Lay Down Your Arms 〜 ノーベル平和賞・憲法九条
|左）Peter van den Dungen博士
右）Edward W. Lollis氏：世界の平和博物館
Subject: Nobel nomination
Bradford, 30th January 2015
The Norwegian Nobel Committee
Norwegian Nobel Institute
Dear members of the Norwegian Nobel Committee,
I would like to nominate for this year's peace prize two organizations in Japan which, for many years, have been in the forefront of promoting two great and not unrelated causes: abolition of nuclear weapons, and defense of Art. 9 of the Japanese constitution.
The survivors of the atomic bombings of Hiroshima and Nagasaki have been for many decades, and continue to be, among the most energetic, passionate, and convincing advocates of nuclear disarmament. These Hibakusha are aging, and for many, it is an agony and great disappointment that the cause to which they have dedicated their shattered lives remains a dream. In this 70th anniversary year, it would be most appropriate and deserved if their efforts would, at long last, be recognized by the award of the prize. They have been and continue to be a major force in the global movement for the abolition of nuclear weapons. Nihon Hidankyo, the federation of survivors' organizations, is the most representative organization to receive the award which would be widely welcomed, both at home and worldwide. It would, moreover, and equally importantly, provide a stimulus for the abolition of nuclear weapons and a counterweight to current plans of nuclear powers to modernise their arsenals.
Article 9 has been seriously eroded over the years, not least with the encouragement of the USA, and now is being further weakened by the measures being introduced by the present government - against the express wishes of the vast majority of the Japanese people. At the same time, these policies of the Abe government are causing alarm in the region, first and foremost in China and Korea where the legacy of Japanese militarism and colonialism is still keenly felt. Grassroots movements for the protection of Art. 9 have existed for many years and at various times have been estimated to number 6,000 groups and more. The Article 9 Association, established by leading intellectuals, is widely seen as the most representative organisation in the field. The strong popular support for the maintenance and indeed strengthening of Art. 9 has been shown by the campaign which has been launched during the past two years, and which has brought many signatures to Oslo. The award to the Article 9 Society would be welcomed not only by the vast majority of Japanese, but also by the country's neighbors. Moreover, it would make this remarkable, indeed revolutionary, constitutional article much better known around the world.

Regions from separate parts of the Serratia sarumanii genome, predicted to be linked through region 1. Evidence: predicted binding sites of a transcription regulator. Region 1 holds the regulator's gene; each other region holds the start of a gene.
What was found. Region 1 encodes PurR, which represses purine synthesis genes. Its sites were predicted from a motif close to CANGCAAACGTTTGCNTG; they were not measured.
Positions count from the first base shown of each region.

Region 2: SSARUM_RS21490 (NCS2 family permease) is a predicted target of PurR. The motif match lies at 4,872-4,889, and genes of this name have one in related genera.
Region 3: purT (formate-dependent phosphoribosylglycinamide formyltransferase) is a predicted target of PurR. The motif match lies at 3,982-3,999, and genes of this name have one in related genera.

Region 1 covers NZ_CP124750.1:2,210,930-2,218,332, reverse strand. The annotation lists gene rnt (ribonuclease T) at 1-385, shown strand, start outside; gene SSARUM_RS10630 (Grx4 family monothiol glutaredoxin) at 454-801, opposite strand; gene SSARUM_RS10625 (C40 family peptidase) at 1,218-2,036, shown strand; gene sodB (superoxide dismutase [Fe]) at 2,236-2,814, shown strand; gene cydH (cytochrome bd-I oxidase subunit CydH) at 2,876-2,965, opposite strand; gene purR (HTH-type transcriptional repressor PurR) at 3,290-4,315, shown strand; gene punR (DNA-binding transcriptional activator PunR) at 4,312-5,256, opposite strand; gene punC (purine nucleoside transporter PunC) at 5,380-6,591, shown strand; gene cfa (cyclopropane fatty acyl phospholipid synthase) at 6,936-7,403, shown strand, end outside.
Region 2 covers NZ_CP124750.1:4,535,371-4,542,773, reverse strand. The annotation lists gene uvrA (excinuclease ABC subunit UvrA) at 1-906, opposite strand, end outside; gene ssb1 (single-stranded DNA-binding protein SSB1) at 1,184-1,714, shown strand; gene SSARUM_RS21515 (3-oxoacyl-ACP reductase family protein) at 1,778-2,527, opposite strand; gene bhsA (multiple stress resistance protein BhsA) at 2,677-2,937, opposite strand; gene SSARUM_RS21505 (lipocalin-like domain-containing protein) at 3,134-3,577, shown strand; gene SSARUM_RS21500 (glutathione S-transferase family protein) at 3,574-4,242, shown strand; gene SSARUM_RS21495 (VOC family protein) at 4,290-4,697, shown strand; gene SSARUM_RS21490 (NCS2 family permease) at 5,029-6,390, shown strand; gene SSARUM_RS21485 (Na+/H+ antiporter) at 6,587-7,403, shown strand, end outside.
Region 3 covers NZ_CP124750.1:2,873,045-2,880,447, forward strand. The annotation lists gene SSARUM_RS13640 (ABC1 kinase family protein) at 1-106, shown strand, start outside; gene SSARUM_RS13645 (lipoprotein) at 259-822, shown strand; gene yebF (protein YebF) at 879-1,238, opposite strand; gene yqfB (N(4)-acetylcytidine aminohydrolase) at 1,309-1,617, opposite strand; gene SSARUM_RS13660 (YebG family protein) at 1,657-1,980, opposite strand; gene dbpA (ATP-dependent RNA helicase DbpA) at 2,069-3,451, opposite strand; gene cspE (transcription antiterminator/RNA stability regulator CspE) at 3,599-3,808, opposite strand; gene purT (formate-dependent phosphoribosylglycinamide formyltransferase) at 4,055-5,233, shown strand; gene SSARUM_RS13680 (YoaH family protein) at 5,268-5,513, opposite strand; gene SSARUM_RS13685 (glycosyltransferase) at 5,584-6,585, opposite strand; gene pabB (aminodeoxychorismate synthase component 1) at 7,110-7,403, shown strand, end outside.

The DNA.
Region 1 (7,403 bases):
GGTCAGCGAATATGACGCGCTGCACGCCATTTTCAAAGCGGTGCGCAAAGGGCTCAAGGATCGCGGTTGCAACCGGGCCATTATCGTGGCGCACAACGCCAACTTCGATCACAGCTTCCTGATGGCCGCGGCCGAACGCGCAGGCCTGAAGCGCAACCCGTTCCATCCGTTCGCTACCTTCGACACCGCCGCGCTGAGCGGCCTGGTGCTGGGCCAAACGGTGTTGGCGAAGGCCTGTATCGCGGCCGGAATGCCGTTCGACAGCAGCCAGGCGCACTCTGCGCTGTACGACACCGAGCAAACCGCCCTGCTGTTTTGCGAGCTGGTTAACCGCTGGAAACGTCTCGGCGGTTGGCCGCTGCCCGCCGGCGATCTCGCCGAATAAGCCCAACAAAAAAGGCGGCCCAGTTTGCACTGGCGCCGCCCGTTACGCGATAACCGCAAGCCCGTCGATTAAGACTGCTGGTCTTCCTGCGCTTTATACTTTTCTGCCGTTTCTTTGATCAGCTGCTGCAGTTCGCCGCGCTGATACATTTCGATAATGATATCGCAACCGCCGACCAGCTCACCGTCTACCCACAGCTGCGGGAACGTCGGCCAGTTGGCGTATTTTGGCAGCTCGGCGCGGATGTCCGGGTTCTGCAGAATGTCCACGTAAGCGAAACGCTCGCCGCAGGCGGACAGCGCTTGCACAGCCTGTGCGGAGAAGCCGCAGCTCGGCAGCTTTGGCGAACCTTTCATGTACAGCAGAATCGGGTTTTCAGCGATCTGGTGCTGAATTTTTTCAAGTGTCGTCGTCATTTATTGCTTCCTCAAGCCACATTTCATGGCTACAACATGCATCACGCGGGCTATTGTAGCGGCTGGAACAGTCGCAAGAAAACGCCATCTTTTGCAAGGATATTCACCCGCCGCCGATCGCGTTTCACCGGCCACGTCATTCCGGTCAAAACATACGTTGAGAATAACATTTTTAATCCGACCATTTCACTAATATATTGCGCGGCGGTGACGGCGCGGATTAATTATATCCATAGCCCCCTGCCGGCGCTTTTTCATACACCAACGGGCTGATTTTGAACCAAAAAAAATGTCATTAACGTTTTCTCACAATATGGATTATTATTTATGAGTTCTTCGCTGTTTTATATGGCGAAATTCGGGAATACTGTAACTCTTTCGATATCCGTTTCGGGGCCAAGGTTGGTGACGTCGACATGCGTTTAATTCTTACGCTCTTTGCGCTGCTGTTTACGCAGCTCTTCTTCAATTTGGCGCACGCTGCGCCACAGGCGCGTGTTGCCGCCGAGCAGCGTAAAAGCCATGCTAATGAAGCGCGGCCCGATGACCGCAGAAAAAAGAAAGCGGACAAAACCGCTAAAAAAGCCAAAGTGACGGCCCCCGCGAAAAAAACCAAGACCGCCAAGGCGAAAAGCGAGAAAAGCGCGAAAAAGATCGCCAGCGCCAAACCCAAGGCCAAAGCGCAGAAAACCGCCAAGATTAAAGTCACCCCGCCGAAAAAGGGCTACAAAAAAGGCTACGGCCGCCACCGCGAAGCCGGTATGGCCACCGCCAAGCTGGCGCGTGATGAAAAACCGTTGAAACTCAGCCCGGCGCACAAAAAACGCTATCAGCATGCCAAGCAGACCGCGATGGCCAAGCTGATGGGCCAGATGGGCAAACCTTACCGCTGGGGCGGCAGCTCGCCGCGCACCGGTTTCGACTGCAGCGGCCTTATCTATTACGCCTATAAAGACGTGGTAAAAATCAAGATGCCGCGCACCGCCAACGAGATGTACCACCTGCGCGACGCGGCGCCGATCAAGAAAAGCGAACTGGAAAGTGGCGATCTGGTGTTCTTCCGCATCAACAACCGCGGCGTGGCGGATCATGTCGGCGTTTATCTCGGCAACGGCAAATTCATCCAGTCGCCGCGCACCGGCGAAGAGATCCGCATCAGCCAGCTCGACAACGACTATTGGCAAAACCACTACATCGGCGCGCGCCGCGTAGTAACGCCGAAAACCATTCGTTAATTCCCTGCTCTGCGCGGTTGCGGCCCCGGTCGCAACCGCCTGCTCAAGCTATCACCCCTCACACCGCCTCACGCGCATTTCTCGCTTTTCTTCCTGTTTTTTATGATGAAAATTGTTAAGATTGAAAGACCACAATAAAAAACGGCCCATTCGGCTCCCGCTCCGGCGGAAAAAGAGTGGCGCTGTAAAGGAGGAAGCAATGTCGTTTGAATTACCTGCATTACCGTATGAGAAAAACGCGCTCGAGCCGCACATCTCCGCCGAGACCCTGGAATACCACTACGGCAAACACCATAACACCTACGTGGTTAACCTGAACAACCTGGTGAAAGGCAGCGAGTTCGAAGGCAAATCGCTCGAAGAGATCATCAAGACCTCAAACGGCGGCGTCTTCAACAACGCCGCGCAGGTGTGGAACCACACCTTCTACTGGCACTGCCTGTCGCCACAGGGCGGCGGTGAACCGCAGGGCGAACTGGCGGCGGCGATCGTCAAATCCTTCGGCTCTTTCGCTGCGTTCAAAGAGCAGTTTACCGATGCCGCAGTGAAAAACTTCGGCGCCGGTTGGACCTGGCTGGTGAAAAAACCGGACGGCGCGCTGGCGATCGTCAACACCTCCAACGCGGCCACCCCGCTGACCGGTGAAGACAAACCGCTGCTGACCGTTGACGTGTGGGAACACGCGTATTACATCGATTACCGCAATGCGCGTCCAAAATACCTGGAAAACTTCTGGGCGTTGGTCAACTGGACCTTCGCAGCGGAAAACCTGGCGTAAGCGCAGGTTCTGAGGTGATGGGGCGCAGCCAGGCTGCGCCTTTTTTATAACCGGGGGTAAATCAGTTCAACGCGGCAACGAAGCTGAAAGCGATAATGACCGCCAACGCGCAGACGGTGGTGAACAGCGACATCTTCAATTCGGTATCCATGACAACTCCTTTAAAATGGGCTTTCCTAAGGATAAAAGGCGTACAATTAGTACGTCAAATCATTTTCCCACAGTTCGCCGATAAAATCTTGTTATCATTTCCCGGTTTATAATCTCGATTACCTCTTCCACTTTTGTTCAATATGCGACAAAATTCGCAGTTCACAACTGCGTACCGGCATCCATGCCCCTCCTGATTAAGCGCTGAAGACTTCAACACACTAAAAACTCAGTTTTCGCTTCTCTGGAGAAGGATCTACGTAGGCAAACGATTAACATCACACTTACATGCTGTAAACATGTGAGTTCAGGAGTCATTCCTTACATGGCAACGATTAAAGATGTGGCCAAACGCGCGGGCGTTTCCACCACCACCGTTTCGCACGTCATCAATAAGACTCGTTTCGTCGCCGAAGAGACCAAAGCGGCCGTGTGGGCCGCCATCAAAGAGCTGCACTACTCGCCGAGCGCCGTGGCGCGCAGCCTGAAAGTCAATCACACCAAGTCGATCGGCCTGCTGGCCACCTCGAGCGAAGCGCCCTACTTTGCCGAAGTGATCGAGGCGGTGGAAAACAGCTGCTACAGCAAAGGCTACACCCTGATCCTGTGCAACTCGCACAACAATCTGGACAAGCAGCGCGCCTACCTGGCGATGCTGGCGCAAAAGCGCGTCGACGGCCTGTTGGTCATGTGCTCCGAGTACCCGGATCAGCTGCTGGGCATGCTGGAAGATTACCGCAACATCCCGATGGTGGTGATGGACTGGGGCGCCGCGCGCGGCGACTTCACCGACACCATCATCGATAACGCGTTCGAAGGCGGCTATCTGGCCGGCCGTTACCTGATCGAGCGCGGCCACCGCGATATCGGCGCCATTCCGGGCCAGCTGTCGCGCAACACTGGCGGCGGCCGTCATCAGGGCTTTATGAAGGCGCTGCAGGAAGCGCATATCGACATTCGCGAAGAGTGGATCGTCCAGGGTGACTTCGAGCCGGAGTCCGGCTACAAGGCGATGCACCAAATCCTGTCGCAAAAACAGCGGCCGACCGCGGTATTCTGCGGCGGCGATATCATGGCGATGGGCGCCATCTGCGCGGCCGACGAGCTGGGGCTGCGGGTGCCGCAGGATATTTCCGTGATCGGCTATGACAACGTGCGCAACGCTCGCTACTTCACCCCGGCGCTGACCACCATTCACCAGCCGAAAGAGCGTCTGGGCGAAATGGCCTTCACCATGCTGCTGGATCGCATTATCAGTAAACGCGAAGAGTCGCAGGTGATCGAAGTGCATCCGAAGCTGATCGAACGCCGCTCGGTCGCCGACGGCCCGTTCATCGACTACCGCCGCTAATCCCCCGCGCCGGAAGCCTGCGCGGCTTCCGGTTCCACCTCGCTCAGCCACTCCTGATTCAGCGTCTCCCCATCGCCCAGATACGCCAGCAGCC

The joint award to these two Japanese organizations would be fully in accordance with the purposes for which Alfred Nobel created the prize.
'Laying Down Arms' has become an imperative for the nuclear age - with Hiroshima and Nagasaki as stark warnings of the alternative. At a time when much of the world is commemorating the centenary of the First World War, an award for the cause of the abolition of nuclear weapons, and of the abolition of standing armies and of the option to go to war (as determined by Art. 9) would be a most meaningful way for your esteemed committee to indicate the necessity of learning lessons.
With kind regards.
Dr. Peter van den Dungen
Peace Studies Lecturer (1976-2000),
Visiting Lecturer (2000-2013),
Visiting Fellow (2014-),
General coordinator, International Network of Museums for Peace (INMP, 1992-),
Visiting Fellow, Norwegian Nobel Institute (2000),
University of Bradford
Bradford BD7 1DP UK